Posted on Apr 24, 2021 8:19 AM
During a week full of announcements on the fight against global warming, carbon prices chained records. The price per tonne on the European market for CO2 emission allowances exceeded 47 euros for the first time in its history on Thursday, an increase of more than 40% since the start of the year. He had already passed the symbolic bar of 45 euros on Wednesday, shortly after the confirmation of the European Union’s new climate objectives aimed at reducing greenhouse gas emissions by 55% by 2030.
Indeed, this market for “rights to pollute” is one of the main tools of European policy to reduce emissions. This is where manufacturers (electricity production, iron and steel, cement or even part of the chemical industry) and air transport companies must buy CO2 allowances at auction to offset their own emissions. However, part of these quotas is allocated free of charge to avoid relocations in certain sectors particularly subject to foreign competition, such as the steel industry.
Towards a reduction in the number of available allowances
In order to encourage companies to pollute less, Brussels regularly reduces the ceiling of available quotas. However, the new 55% emission reduction target will accelerate this reduction in quotas. At the same time, new sectors such as construction and transport will soon enter the market. This was confirmed by the President of the European Commission, Ursula von der Leyen at the climate summit on Thursday. Coupled with a cold winter, rising energy prices and restarting the global economy, the anticipation of all these changes can only fuel the rise.
The acceleration of recent weeks could also be linked to a last minute rush. Each year, companies must present the results of their emissions for the past year and then justify the allowances they have purchased to offset them. The deadline for the presentation of these quotas being set for April 30, companies which have not anticipated it must imperatively complete their purchases as a matter of urgency.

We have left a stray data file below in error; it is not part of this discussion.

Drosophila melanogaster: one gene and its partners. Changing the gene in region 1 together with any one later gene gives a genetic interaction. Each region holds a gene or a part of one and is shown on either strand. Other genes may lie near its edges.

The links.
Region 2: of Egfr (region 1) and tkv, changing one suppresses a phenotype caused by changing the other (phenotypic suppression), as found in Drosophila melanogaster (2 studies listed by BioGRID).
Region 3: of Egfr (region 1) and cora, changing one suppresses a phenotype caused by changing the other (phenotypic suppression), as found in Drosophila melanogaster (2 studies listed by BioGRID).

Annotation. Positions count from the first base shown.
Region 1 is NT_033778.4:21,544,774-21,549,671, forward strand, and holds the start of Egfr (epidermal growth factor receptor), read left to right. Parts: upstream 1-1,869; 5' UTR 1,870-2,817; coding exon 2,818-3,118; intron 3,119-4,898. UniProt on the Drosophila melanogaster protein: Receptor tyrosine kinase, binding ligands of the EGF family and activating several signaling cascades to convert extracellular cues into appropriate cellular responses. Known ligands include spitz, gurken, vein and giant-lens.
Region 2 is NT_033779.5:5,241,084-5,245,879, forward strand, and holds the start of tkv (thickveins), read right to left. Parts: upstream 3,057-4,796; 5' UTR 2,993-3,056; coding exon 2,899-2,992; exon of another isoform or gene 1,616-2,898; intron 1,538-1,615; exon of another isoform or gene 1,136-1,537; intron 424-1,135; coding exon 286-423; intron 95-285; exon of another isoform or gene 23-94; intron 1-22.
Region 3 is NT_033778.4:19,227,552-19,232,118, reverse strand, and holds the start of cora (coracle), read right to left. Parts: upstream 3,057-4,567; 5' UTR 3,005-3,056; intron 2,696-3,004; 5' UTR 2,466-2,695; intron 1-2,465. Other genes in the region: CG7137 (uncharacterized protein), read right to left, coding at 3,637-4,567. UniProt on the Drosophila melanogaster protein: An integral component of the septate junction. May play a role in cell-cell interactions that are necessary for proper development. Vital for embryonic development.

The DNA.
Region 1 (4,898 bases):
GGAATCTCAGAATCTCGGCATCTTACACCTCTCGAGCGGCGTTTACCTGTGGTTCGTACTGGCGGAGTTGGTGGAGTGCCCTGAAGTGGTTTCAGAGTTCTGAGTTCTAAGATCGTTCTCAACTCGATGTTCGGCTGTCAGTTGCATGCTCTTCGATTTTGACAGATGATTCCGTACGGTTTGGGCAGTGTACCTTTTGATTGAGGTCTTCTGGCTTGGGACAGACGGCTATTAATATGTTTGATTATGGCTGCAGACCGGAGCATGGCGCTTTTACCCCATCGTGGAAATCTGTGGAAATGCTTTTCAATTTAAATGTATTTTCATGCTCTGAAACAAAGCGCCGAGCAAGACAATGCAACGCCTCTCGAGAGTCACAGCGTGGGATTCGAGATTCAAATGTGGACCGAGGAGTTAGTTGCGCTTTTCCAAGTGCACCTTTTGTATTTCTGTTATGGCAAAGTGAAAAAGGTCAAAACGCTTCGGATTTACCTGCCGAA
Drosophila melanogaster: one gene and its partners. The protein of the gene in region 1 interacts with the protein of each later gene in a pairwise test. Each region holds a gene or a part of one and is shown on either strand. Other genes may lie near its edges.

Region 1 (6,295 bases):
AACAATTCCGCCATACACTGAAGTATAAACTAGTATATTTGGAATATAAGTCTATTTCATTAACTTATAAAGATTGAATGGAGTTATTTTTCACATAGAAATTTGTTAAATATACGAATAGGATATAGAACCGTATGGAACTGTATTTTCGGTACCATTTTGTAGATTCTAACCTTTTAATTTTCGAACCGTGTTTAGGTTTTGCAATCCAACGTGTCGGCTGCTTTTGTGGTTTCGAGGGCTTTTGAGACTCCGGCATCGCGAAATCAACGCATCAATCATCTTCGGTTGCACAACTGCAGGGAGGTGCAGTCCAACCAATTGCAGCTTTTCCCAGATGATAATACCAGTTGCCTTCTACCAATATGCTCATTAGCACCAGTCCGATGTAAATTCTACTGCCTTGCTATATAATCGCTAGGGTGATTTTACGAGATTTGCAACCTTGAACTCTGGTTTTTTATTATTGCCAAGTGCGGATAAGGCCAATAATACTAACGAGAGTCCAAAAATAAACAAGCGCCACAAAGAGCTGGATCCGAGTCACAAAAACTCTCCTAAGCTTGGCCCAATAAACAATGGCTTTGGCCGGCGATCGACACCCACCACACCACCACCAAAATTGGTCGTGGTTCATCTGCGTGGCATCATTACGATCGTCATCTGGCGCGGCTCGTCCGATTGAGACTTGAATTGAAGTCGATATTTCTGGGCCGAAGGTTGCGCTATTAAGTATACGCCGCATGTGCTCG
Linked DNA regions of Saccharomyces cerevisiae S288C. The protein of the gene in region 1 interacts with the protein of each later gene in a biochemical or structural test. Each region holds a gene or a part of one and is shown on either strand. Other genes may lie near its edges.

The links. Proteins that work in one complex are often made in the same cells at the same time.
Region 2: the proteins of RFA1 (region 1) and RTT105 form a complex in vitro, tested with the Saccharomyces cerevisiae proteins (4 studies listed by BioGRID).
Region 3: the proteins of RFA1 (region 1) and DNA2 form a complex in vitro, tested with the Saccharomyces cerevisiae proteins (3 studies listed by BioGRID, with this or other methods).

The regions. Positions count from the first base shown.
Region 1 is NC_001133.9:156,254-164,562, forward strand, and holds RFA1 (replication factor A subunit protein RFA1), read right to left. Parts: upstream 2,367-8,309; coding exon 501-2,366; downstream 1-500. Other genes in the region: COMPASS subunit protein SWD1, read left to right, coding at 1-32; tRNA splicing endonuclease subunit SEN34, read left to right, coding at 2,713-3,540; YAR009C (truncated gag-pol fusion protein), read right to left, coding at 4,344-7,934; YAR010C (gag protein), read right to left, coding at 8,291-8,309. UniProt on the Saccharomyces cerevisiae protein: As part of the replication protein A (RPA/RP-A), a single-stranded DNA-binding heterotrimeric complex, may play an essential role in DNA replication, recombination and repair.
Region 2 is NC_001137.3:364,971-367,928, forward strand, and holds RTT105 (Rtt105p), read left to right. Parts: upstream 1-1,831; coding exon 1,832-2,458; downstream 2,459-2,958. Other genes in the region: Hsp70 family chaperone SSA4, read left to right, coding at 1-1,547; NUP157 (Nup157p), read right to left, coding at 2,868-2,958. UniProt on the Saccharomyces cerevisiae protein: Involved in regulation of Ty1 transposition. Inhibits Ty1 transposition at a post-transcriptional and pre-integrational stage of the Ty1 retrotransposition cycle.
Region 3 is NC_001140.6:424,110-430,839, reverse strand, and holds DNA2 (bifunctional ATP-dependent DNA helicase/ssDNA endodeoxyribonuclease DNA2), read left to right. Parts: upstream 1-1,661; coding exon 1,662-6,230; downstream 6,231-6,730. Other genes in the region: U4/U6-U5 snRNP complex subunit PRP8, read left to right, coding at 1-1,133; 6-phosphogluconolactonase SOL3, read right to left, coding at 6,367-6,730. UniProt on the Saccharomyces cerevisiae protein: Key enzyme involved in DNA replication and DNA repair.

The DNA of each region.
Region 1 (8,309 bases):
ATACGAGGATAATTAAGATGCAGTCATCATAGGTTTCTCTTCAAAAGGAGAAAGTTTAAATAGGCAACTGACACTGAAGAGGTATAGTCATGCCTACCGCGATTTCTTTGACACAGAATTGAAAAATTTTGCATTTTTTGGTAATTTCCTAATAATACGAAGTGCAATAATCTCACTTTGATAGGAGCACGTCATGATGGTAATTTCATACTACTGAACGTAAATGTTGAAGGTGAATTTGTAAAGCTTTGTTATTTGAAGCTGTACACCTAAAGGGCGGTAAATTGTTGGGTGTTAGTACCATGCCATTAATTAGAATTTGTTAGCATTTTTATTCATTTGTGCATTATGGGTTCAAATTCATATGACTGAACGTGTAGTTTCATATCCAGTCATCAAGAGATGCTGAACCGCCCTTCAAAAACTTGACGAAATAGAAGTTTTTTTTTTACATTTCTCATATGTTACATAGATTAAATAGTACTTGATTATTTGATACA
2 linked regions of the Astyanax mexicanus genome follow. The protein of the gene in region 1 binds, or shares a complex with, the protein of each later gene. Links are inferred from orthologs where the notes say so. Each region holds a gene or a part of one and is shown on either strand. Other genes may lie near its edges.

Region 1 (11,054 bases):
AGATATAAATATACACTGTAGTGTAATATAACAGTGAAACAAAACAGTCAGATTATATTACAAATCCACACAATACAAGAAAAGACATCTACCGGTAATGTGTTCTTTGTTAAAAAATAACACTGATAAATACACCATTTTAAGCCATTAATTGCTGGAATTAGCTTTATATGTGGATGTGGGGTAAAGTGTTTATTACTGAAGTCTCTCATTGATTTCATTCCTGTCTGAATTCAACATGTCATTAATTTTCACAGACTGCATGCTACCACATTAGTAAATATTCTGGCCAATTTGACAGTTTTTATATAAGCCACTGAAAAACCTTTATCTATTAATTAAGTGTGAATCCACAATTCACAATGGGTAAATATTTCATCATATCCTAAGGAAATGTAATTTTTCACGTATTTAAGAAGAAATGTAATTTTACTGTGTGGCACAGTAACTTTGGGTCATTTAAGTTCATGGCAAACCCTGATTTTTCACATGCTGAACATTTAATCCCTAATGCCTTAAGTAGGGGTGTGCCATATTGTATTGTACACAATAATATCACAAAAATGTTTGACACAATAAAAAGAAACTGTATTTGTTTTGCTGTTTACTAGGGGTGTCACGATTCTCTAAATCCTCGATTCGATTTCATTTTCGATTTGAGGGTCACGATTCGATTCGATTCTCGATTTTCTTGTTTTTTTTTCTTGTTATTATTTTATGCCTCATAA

All the more so as, this year, they cannot use the 2021 quotas to justify their 2020 emissions. While some manufacturers have become accustomed to waiting to receive their free quotas for the current year to justify a part of their emissions from the previous year, they have no choice this year but to buy the missing allowances. As prices have soared very quickly, some manufacturers are also tempted to buy more to protect themselves from an even greater increase in the years to come.
Manufacturers are not the only ones to anticipate a rise in prices. Some analysts have already forecast prices exceeding 100 euros per tonne in 2030, and the financial industry sees it as both a very green investment – since it encourages companies to pollute less – and very lucrative. The hedge fund Northlander Commodity Advisors has just launched a new fund betting exclusively on increasing carbon quotas. He is looking to raise $ 100 million this year, and has a target of $ 500 million within two years. Another sign of speculative appetite, the Krane Funds Advisors Global Carbon ETF, the largest index fund listed in the United States on the carbon markets, jumped nearly $ 10 million in a single day on Tuesday. It now weighs $ 142 million, down from just over $ 3 million seven months ago.
This financial speculation is not completely negative, because it provides some liquidity to the market. Analysts have also noted that hedge funds have significantly increased their long-term positions. But it tends to make the market extremely volatile. And these sudden price increases are cringe in some countries that still rely heavily on fossil fuels, which emit a lot of carbon. Poland has already asked the European authorities to act to better regulate the practices of investors. Other countries might be tempted to follow suit.